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6 Replies Latest reply: Mar 5, 2013 12:58 PM by Guess2 RSS

Tracking down which unindexed foreign keys are the biggets problem

Guess2 Newbie
Currently Being Moderated
I joined a new project recently. I checked prod and our biggest bottleneck is unindexed foreign keys. It is high enough that I can see that it is causing problems. So I ran a query and got a list of all the unindexed foreign keys. Unfortunately there are about 80 of them. This application was inherited. The last team lost the project and I think one of the issues is with an off the shelf application (which we can't get rid of).

I really don't like the idea of adding 80 indexes in a big rollout. It is too big of a change to do at once. It is also hard to measure whether those indexes may cause other problems. So what I would like to do is take my Enqueue waits for unindexed foreign keys and somehow figure out which unindexed foreign keys are causing us the biggest problem. With this many there is a strong possibility that some of these tables are having their parents hit more than others and some of these tables are blocking other sessions more than others.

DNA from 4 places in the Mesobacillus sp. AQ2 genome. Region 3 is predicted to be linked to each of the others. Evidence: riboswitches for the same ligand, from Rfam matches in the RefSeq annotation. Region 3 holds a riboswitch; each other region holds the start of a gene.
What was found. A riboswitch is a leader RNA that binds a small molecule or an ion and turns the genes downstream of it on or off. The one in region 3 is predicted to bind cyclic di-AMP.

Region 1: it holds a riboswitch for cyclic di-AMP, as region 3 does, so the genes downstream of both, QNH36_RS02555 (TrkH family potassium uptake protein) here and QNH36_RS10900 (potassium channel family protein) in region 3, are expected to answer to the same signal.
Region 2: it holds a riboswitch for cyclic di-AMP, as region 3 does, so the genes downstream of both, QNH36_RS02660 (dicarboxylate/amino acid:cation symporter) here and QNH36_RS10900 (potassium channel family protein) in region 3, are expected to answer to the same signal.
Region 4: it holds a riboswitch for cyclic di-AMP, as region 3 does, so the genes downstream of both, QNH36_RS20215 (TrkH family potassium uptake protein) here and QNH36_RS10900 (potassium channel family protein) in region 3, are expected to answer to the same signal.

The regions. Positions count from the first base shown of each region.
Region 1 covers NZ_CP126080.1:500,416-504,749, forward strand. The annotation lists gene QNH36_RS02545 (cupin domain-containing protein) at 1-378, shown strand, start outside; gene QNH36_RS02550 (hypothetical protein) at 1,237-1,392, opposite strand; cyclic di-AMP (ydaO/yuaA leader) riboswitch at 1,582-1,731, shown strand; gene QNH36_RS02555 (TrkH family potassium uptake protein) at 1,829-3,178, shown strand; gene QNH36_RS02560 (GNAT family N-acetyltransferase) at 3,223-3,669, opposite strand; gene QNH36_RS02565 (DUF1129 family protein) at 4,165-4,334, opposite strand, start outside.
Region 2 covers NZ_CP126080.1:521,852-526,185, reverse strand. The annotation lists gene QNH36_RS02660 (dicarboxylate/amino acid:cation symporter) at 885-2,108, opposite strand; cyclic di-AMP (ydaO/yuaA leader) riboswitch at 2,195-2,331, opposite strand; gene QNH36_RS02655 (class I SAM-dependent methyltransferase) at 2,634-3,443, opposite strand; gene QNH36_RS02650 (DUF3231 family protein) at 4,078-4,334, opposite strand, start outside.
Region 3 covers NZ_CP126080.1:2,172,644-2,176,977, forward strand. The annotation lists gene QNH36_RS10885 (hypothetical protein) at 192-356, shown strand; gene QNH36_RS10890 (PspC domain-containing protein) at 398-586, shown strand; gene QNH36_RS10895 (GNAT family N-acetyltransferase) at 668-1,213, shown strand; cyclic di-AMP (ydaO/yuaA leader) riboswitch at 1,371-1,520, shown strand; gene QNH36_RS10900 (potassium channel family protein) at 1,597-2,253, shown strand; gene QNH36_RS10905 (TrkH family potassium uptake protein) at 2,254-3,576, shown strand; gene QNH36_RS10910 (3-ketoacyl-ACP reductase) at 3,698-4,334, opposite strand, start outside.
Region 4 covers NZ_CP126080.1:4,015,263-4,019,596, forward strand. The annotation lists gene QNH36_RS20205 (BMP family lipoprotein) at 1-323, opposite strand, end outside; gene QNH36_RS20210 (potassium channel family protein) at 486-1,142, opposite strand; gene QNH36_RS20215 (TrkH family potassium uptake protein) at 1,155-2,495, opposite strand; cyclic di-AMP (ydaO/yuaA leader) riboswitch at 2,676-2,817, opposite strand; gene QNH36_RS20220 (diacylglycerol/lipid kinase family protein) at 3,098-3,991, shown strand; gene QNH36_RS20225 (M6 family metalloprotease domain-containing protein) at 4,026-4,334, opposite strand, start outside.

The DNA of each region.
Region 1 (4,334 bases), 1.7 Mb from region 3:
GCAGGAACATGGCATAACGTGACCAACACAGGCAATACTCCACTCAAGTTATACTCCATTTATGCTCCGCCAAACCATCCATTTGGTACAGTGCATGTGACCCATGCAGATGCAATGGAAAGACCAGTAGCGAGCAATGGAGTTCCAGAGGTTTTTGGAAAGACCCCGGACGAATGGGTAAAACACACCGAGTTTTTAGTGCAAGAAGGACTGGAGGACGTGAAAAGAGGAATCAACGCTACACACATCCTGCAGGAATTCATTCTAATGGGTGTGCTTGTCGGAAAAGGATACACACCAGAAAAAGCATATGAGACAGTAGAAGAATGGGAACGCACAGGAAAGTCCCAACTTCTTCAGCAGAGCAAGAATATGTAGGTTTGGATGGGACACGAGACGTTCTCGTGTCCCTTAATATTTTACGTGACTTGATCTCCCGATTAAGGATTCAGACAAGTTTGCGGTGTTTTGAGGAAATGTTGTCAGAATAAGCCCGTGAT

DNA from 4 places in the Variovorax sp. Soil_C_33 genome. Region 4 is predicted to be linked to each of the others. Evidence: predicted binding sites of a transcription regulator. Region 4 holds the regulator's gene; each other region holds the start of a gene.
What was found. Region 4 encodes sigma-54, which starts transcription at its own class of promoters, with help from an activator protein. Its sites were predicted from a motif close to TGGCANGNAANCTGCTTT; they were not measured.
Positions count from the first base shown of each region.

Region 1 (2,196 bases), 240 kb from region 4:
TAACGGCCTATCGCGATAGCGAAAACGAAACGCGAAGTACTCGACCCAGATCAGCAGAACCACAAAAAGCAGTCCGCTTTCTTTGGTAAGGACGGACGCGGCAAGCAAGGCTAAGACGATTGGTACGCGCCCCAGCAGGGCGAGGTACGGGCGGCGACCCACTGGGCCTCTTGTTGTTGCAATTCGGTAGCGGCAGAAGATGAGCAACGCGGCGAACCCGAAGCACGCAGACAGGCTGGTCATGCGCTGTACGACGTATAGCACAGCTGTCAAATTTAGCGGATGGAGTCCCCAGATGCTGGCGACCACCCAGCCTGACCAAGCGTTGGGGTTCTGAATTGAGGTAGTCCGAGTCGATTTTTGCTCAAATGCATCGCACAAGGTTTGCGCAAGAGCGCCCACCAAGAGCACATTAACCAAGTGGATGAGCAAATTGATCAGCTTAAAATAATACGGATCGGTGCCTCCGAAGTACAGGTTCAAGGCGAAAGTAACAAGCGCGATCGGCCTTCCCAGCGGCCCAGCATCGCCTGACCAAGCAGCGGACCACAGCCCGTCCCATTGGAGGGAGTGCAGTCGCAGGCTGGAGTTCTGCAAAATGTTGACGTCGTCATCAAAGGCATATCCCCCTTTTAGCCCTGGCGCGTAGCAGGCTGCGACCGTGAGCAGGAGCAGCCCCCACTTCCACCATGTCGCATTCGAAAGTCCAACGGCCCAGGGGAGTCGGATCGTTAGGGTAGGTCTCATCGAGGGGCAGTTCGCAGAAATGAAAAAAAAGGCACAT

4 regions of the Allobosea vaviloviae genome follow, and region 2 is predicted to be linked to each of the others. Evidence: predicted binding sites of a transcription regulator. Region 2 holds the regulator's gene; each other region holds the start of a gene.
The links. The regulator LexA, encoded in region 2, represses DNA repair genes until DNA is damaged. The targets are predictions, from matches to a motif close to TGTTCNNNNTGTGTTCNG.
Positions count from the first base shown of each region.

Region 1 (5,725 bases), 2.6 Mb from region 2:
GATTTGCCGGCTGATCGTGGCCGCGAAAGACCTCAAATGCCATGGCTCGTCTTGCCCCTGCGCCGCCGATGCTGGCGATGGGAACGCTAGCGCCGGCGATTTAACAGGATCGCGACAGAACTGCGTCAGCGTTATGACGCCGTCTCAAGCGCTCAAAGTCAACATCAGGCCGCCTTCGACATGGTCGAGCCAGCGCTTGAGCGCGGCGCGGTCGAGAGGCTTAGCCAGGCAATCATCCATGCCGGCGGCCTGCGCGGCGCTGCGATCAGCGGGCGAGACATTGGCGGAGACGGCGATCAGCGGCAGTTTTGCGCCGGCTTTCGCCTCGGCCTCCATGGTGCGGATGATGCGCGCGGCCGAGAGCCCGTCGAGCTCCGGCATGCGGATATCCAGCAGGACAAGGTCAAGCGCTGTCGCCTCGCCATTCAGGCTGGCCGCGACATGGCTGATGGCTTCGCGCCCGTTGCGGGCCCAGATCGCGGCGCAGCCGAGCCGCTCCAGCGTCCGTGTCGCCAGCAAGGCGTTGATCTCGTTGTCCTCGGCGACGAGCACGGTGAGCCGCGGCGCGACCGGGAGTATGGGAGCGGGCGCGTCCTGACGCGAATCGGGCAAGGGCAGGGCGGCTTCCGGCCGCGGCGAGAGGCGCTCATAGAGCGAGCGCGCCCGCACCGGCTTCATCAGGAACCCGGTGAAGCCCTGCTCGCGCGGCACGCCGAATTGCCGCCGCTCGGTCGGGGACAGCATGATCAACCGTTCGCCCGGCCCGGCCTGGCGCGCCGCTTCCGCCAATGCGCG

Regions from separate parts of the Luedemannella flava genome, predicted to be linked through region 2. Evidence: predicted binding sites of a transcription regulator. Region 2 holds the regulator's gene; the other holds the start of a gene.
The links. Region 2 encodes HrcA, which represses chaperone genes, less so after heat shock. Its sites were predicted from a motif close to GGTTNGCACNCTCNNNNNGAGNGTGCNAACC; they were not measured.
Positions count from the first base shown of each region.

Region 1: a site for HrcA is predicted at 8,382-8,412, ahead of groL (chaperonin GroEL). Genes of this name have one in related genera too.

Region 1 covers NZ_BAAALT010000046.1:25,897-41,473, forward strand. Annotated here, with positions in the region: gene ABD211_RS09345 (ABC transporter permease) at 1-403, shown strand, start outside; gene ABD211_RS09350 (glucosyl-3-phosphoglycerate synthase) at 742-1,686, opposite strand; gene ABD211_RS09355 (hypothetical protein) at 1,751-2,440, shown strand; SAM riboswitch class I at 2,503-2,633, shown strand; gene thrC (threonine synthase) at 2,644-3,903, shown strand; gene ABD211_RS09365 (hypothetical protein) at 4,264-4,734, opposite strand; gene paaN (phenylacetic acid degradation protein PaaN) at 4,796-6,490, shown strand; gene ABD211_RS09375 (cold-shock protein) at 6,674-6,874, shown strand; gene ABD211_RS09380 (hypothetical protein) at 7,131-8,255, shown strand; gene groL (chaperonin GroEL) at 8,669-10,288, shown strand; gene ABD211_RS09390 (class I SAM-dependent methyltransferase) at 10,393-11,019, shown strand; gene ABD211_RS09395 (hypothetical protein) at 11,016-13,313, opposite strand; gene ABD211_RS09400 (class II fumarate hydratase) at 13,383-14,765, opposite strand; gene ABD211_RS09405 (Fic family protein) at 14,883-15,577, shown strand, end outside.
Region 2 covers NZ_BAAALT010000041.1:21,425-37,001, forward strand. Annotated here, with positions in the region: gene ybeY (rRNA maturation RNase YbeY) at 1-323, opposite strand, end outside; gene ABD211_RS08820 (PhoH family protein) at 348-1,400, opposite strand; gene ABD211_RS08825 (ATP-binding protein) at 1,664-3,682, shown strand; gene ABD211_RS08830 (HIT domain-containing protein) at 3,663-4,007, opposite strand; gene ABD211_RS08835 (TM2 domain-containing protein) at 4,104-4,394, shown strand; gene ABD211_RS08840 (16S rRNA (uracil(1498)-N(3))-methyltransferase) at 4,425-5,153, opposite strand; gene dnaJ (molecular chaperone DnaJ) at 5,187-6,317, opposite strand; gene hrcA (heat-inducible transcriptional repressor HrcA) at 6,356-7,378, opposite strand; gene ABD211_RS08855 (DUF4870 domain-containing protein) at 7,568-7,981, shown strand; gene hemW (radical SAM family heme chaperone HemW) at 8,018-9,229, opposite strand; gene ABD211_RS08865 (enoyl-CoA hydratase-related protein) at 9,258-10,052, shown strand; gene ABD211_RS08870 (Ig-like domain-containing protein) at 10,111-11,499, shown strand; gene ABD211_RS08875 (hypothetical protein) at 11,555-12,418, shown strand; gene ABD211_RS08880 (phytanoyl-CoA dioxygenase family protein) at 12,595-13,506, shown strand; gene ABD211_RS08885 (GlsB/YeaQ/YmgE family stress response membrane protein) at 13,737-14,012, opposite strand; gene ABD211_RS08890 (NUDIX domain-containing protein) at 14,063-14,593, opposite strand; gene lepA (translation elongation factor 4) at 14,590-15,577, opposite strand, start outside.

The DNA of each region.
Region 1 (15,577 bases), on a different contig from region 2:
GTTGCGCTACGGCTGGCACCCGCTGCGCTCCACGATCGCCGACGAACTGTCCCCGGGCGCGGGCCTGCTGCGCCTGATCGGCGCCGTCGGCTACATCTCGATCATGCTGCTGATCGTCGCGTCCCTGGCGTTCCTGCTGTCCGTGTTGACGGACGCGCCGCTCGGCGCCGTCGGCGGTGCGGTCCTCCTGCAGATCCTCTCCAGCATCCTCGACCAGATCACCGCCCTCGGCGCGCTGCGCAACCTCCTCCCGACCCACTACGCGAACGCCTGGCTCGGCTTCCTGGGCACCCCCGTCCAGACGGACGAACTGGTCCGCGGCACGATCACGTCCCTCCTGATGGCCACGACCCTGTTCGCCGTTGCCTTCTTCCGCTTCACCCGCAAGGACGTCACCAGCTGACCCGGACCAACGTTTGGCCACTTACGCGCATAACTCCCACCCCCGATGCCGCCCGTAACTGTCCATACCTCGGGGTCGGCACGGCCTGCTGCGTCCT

any suggestions on how to do this? It doesn't need to be exact. However, Id like to propose adding indexes that will give us the biggest bang for the buck.

I am not sure how to take my system wide enqueue/deque waits down to particular tables being hit with DML that cause locking on child tables that in turn cause other sessions to be blocked.
  • 1. Re: Tracking down which unindexed foreign keys are the biggets problem
    Balazs Papp Expert
    Currently Being Moderated
    monitor dba_lock, v$locked_object, v$session
    with the combination of these, you can identify who blocks who on what objects and what type of locks - when blocking sessions exist